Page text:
At some point in time, whether it started with Far Cry 2 or 3, the developers at Ubisoft took a look at the Far Cry series and decided that the villain was going to be the main focus of the campaign. This, arguably, was around the time when the famed Far Cry 3 was released. The baddie for that title, Vaas, was one that took players by surprise. Despite not being the main antagonist for the game (that being where the arguably part comes in), he was an enemy that talked sense. An enemy that put things into such a perspective where you began to question who the real antagonist of the story is. That being said, this specific mindset of “who’s the real villain” does relate more to games like Spec Ops: The Line, but Far Cry 3 didn’t shy away from trying to twist your mentality, especially with a villain like Vaas doing the twisting.
And, oh, how the twisting of the mind went as we move away from Far Cry 3 and into Far Cry 4, which introduces my favourite baddie in the franchise, Pagan Min! Instead of describing the definition of insanity, Pagan Min would take on a new angle as someone that believed they were doing right, regardless of how wrong their actions were. The funny thing, and this goes back to talking sense, that’s what Pagan Min does so well. He’s a silver tongued, smooth talking criminal who truly believes in what he’s doing and he describes it in such a way that’s really hard to say no to. My first playthrough of Far Cry 4, I didn’t want to leave the table where you have a, more or less, pleasant conversation with Pagan (there is some murder yes, but the guy’s stressed out, can you blame him?). The man offers you a meal, and then (assuming you don’t leave the table) helps you scatter the ashes of your mother, to which he responds “Ah, wonderful. Ready to blow shit up?”. All in all, Pagan Min is a charismatic villain at it’s finest and truly shows how a switch from the ‘creepy philosophy’ of Vaas, to the ‘charming and murderous’ Pagan is one that helped Far Cry branch out with it’s evil-doers.
Next up, going back to ‘creepy philosophy’ but on a larger scale, is Jacob Seed from Far Cry 5. Jacob Seed, cult leader and religious fanatic, brings to life another aspect of the Far Cry villain; namely, the preacher of lost souls. This is what, at least in my opinion, the fine developers at Ubisoft have been working up to in terms of lowlifes, as the amount of dialogue and mind-bending aspects that Jacob brings to the game is simply staggering. And again, it goes back to the core aspect of all these villains, that talking sense or twisting your reality are more effective factors then simply murdering everything in sight (looking at you Dying Light).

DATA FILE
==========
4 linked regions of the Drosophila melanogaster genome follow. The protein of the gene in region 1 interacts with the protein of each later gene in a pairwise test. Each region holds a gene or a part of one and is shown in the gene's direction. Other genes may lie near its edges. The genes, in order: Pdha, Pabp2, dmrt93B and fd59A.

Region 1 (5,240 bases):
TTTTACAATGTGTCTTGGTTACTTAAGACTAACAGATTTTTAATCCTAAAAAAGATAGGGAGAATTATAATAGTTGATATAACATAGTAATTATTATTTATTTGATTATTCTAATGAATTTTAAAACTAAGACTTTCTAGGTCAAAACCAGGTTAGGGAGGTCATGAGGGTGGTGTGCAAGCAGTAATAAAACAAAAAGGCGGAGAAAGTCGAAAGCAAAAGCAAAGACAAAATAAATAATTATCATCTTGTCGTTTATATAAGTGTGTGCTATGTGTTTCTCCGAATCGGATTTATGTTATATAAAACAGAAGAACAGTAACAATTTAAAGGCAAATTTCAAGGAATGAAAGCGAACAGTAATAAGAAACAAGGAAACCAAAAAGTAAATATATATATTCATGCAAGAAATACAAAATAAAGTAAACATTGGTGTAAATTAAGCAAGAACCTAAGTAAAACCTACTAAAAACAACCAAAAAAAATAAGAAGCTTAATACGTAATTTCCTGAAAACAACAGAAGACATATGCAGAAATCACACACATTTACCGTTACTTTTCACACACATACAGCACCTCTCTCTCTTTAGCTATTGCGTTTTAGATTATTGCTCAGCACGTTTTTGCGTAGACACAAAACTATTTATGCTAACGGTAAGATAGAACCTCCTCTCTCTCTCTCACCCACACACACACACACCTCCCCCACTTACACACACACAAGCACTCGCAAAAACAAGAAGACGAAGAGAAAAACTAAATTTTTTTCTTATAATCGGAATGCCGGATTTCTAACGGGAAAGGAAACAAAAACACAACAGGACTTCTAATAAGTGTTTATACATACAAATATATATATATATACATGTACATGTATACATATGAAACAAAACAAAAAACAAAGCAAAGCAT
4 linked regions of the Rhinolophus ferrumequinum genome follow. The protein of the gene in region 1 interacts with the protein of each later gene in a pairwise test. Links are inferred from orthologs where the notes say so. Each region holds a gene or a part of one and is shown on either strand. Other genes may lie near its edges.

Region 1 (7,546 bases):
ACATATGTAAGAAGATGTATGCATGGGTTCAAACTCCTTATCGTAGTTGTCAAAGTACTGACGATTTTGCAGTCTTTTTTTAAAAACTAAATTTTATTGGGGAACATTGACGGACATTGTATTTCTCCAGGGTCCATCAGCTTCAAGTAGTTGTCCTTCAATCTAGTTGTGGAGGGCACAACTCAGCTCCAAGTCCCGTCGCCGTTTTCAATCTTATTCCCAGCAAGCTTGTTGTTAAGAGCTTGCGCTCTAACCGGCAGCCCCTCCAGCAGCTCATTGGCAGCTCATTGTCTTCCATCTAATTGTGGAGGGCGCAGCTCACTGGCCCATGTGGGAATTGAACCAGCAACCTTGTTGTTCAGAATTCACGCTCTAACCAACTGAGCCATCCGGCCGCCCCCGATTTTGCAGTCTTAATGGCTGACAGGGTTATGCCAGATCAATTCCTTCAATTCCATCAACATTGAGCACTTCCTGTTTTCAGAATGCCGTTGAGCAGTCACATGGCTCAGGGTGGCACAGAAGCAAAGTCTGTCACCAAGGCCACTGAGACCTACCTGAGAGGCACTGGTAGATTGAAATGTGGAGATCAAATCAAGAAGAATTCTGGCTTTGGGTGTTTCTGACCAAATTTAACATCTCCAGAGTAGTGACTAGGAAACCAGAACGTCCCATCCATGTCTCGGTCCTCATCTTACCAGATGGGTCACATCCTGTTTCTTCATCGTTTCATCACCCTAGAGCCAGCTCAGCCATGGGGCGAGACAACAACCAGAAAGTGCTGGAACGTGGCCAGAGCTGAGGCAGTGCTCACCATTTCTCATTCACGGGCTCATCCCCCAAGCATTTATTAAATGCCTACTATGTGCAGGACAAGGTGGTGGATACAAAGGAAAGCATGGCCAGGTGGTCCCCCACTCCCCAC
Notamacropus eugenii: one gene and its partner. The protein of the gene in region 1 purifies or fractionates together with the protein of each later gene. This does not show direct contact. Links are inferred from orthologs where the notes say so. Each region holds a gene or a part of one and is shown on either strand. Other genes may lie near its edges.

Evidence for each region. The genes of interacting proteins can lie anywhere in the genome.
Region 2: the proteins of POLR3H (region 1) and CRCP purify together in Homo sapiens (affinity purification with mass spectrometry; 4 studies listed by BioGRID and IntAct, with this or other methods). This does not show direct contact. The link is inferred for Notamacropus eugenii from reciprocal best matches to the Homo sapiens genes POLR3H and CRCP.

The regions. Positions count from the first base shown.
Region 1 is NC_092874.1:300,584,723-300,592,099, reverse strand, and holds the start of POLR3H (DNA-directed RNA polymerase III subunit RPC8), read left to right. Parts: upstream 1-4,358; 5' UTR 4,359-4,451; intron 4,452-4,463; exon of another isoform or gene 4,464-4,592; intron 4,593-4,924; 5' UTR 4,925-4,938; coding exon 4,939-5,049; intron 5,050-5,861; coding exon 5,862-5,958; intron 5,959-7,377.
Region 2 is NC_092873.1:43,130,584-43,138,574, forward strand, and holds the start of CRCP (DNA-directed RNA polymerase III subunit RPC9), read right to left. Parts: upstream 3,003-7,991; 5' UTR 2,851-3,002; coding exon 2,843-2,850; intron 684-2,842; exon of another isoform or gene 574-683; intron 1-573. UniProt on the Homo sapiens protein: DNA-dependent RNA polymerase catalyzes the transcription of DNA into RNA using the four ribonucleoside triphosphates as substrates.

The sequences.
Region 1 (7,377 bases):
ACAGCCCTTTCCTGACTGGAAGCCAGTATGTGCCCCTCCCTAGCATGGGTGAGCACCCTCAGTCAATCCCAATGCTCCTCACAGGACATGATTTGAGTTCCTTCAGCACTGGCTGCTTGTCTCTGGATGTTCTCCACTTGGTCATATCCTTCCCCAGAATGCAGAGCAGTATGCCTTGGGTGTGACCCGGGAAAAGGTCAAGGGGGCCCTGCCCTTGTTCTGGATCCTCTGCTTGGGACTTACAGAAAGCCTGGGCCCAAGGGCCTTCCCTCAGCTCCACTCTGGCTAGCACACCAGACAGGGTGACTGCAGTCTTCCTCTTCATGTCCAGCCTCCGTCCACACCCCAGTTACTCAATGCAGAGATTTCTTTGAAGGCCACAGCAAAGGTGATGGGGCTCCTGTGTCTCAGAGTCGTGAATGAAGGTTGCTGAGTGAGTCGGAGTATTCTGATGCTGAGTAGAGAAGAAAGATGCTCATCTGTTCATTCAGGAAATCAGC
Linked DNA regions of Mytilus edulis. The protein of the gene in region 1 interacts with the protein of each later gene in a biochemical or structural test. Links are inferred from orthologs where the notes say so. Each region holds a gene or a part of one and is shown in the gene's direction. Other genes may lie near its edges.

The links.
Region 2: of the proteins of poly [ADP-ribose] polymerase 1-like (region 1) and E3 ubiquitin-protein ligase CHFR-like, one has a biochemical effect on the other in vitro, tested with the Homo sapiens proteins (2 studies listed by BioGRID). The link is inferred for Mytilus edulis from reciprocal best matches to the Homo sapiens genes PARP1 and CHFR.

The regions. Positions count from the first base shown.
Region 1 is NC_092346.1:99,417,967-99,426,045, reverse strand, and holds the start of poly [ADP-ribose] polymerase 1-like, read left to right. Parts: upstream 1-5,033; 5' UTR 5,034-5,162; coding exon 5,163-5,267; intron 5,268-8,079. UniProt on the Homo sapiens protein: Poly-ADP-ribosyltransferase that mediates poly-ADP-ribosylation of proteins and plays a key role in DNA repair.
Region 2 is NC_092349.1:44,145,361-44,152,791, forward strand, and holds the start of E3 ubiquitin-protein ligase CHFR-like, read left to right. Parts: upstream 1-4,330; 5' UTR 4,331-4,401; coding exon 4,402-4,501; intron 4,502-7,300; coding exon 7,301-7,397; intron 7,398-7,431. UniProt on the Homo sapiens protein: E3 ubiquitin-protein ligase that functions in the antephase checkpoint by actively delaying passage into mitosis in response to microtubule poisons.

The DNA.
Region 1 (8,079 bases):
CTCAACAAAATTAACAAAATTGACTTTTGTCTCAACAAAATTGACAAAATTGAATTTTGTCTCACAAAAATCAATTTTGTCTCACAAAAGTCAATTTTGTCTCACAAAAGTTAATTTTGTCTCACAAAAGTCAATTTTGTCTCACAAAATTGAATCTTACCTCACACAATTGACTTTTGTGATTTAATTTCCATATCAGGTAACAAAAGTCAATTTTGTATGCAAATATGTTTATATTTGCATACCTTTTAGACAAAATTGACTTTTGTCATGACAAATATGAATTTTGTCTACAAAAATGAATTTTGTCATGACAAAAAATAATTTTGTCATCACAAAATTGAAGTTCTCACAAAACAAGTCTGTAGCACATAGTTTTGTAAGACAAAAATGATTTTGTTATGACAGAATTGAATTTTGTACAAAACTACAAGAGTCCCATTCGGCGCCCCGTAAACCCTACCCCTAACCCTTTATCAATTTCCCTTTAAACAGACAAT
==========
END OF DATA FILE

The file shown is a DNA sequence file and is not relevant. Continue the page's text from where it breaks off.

What about the earlier Far Cry’s though, how do their main baddies help in the evolution of later series villains? Well, when looking at a title like Far Cry 2 from a broad perspective, it would be reasonable to think that an antagonist like “The Jackal” wouldn’t contribute much to an evolution. His character traits can basically be summed up as, ‘overly philosophical’, yet there’s an air of mystery around him that helps him stand apart from the rest. The Jackal is what I would categorize as mysterious, one that may not talk sense like Vaas or Jacob, but one that more so makes you want to know more about why he is the way he is, something that would work it’s way into future Far Cry entries as that air of mystery would encompass those villains as well.
Finally, going backwards evidently, is the original Far Cry (which also saw an anniversary recent...ishly… yeah). The main Mr. no-good in this title is Harold Doyle… or Dr. Krieger… both! Yes, Far Cry original offered something interesting in the way of villains that would help influence the rest of series. Long story short, they tried the bait and switch thing, and it just didn’t land as well as it could have. However, through this negative trial and error session in cooperative antagonists emerged a different direction that would lead Far Cry to where it is now. Focusing on one villain, and developing them throughout, which I think has worked out pretty well so far.
So, with all that being said, we can see that the evolution of Far Cry’s bad guys have really helped the series grow with regards to world building and, of course, characterization. The only real sore thumb for the franchise when it comes to villains is Far Cry: Primal… because cavemen. Other than that though, there’s a rich lineage of villainy to be seen here. Especially considering that we, as gamers, are able to go and play through this series as a whole that has, at least in my mind, truly brought the antagonist to the forefront of gaming in general.